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A mathematical question "Riddle"

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The question is:

Why do bees store its honey in hexagonal shapes? Why not a triangle? A square??

The answer is obtained mathematically.

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I gave it a bit of thought but then I Googled it. I won't spoil it for you guys, but it is quite interesting and actually not that complex.

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i cannot see your imageshack pictures :(

it's because when you put them altogether there's no wasted space unlike when you use circles. if you use other shapes the areas will be smaller.

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I read a bit about circle packing a while back and this reminded me of how hexagonal packing is the most efficient way of packing equal circles. Maybe it has something to do with that? :P I still haven't looked up the actual answer, BTW, if I get bored I might take another look at this tomorrow.

Edit: Also, to tile something like regular octagons, for example, on a plane would require extra squares in some spaces, as opposed to using hexagons, triangles or squares (I can't think of any others right now). Out of the three, hexagons seem like they would provide the most rigid structure since the way squares line up doesn't look like it would be quite as rigid, and tiling triangles would form hexagons out of the triangles anyway.

Edited by aldld

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Assumptions:

1- equilateral triangle is the most rigid geometrical shape and you can fit six of them in one a regular hexagon. Therefore in the end it will all be strong.

2- If my idea in part one is correct. Then the shape no matter if it is rotated it will be the same. I wanted to insert the Center of Gravity concept. But you only said mathematically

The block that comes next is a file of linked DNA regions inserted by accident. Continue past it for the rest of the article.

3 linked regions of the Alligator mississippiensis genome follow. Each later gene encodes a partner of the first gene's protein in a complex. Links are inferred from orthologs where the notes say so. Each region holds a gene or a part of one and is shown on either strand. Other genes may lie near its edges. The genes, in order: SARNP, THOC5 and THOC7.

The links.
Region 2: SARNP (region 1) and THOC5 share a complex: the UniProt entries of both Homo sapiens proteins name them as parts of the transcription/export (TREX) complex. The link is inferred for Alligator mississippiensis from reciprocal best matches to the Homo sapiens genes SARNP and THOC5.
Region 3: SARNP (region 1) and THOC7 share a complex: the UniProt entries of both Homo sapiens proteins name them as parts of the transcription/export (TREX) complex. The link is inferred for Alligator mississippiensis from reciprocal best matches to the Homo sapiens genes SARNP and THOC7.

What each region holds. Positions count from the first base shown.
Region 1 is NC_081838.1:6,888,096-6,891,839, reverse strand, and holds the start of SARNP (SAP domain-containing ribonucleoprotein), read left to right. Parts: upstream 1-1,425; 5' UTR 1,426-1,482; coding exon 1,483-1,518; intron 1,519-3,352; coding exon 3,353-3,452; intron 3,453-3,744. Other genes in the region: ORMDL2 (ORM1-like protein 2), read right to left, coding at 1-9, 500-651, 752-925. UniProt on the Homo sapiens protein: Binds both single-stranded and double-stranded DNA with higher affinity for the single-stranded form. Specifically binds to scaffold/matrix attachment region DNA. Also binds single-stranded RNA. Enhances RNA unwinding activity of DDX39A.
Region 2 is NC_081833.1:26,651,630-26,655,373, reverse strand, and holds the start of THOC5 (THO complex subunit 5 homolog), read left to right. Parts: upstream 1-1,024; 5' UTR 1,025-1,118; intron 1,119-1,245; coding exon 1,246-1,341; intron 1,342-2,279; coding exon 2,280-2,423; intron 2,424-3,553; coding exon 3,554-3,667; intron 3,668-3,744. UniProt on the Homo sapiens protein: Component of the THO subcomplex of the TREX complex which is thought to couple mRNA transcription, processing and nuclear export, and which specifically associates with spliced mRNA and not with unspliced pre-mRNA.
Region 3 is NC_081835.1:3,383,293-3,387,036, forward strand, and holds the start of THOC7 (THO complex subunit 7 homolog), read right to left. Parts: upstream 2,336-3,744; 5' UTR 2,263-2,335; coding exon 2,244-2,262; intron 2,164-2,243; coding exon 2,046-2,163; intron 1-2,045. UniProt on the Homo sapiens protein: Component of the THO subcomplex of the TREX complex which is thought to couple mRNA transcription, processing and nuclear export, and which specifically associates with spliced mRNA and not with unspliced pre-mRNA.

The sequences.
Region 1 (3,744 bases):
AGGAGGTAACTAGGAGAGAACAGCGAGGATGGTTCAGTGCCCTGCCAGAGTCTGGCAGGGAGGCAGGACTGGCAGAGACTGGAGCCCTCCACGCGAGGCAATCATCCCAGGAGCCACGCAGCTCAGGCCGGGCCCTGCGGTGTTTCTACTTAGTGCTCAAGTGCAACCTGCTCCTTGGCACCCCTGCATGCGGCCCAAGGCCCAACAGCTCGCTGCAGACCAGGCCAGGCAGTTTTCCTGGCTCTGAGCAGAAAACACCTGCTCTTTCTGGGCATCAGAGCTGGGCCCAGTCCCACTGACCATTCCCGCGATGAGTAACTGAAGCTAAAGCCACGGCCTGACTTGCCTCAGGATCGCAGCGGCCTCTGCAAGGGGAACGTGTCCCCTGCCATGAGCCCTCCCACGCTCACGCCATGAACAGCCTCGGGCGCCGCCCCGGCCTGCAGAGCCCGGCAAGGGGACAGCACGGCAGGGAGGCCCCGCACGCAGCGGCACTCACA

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Also to consider I'm pretty sure that I have observed that bunches of soap bubbles form hexagons as well. Memories are fuzzy so I could be wrong. So when packing a bunch of spheres that are attracted to form a solid shape it seems that hexagons are ideal. I guess that you would want to balance the max internal area that can be formed without losing space between the shapes.

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The answer is:

We have a triangle, a square, and a hexagon that have the same area.

The perimeter of the hexagon will be the shortest of them although it has the same area.

Now it is easily proven mathematically.

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Guest Positron

Ok, this is easy, but I'll post it anyways :D

21234 X 0.51235

Yeah, and of course no calculators...

Edited by Klaus.A

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Ok, this is easy, but I'll post it anyways :D

21234 X 0.51235

Yeah, and of course no calculators...

one? XD

edit: wait no, I thought it was 21234 X 0.51234

0.5 I really put some effort into this lol

Edited by rFumachi

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